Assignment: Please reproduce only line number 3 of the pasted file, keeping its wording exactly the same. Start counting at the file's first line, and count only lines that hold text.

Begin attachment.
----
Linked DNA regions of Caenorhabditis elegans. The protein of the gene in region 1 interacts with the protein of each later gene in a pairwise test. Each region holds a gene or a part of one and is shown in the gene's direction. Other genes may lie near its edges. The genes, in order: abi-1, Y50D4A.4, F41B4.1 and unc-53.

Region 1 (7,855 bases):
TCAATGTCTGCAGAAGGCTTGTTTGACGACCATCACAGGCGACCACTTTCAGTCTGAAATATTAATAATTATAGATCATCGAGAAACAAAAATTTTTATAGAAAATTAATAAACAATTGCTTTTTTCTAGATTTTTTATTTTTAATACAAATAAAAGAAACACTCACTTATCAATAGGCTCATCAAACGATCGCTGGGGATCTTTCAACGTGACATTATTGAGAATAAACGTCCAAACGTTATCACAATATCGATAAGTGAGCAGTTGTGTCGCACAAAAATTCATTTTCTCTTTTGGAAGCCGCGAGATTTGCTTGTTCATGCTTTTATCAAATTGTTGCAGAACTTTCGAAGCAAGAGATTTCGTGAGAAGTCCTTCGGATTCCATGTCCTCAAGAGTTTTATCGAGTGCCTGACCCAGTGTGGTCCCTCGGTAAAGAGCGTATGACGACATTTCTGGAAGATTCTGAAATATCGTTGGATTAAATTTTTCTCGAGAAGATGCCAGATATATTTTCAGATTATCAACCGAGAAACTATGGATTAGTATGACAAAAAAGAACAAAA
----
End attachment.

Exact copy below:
TCAATGTCTGCAGAAGGCTTGTTTGACGACCATCACAGGCGACCACTTTCAGTCTGAAATATTAATAATTATAGATCATCGAGAAACAAAAATTTTTATAGAAAATTAATAAACAATTGCTTTTTTCTAGATTTTTTATTTTTAATACAAATAAAAGAAACACTCACTTATCAATAGGCTCATCAAACGATCGCTGGGGATCTTTCAACGTGACATTATTGAGAATAAACGTCCAAACGTTATCACAATATCGATAAGTGAGCAGTTGTGTCGCACAAAAATTCATTTTCTCTTTTGGAAGCCGCGAGATTTGCTTGTTCATGCTTTTATCAAATTGTTGCAGAACTTTCGAAGCAAGAGATTTCGTGAGAAGTCCTTCGGATTCCATGTCCTCAAGAGTTTTATCGAGTGCCTGACCCAGTGTGGTCCCTCGGTAAAGAGCGTATGACGACATTTCTGGAAGATTCTGAAATATCGTTGGATTAAATTTTTCTCGAGAAGATGCCAGATATATTTTCAGATTATCAACCGAGAAACTATGGATTAGTATGACAAAAAAGAACAAAA